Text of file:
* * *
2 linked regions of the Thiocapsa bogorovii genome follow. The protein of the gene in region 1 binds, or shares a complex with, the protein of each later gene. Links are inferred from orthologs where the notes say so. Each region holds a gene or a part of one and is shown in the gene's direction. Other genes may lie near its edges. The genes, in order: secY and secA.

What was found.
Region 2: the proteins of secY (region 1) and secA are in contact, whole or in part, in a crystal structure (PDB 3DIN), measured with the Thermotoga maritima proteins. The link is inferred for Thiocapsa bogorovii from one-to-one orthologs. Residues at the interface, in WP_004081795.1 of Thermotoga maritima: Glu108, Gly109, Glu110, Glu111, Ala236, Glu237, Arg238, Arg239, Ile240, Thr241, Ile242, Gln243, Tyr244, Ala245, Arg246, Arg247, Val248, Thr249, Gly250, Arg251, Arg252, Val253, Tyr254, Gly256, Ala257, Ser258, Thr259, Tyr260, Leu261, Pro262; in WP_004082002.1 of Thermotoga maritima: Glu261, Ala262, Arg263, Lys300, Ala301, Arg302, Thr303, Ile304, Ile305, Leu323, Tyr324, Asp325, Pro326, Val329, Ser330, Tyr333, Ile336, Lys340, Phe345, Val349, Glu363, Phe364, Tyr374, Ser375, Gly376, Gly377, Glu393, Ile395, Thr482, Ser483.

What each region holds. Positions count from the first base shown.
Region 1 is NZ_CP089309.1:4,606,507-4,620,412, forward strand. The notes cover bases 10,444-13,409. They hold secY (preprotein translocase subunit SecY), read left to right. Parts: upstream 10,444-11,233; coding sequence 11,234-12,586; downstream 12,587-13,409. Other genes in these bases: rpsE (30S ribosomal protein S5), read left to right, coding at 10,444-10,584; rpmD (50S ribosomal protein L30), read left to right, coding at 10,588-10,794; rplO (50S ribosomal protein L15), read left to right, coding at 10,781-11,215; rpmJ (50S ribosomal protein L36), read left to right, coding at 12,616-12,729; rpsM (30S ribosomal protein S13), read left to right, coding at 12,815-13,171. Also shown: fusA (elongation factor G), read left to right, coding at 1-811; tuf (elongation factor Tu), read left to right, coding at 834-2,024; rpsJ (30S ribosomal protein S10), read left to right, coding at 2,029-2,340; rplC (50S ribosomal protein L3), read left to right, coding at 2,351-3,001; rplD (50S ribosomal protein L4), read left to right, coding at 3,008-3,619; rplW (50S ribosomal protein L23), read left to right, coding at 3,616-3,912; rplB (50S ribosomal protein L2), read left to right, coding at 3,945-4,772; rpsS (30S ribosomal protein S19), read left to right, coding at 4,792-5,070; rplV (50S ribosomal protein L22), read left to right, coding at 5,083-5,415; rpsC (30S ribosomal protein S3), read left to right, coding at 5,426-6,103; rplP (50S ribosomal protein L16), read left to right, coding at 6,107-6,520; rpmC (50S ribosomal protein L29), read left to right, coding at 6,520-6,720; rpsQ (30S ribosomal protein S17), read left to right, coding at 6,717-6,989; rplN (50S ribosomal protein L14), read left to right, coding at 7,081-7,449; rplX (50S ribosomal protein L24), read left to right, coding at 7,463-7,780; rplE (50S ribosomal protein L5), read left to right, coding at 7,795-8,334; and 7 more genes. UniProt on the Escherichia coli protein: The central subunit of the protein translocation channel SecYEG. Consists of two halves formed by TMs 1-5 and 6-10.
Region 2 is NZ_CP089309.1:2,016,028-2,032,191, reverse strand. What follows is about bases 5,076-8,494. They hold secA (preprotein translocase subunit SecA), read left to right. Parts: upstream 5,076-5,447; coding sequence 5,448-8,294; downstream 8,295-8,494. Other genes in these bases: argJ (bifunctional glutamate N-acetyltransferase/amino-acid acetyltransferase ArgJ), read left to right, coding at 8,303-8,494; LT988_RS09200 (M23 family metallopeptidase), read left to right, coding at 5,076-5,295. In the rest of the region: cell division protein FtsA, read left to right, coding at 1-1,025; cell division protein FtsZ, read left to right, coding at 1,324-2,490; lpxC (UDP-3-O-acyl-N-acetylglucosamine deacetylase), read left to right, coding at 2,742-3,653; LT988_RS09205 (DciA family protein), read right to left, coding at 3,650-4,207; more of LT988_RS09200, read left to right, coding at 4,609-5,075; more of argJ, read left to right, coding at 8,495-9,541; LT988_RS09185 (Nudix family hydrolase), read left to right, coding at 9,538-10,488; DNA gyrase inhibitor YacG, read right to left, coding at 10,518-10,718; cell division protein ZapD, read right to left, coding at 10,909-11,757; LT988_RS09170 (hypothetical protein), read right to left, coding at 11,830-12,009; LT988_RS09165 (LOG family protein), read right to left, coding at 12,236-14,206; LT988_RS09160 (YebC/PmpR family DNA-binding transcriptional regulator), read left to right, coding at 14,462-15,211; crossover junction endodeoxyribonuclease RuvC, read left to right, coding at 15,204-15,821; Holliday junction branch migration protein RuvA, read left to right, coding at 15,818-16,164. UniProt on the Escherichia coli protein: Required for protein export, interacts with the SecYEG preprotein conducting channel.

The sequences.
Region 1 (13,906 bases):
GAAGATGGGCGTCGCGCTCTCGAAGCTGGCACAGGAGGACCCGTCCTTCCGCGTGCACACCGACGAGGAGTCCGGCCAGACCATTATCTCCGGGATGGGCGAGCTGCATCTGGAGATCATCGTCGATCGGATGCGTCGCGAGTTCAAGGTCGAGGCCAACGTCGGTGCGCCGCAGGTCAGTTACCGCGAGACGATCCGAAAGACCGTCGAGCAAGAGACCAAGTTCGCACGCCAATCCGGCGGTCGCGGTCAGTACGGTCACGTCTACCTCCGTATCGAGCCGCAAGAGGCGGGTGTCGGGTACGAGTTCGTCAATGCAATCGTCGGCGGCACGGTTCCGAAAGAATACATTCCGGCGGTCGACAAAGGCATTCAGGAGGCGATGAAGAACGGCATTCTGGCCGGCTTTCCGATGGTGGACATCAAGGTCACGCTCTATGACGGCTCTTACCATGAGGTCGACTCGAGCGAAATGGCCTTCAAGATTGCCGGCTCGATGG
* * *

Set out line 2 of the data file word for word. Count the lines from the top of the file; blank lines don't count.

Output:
What was found.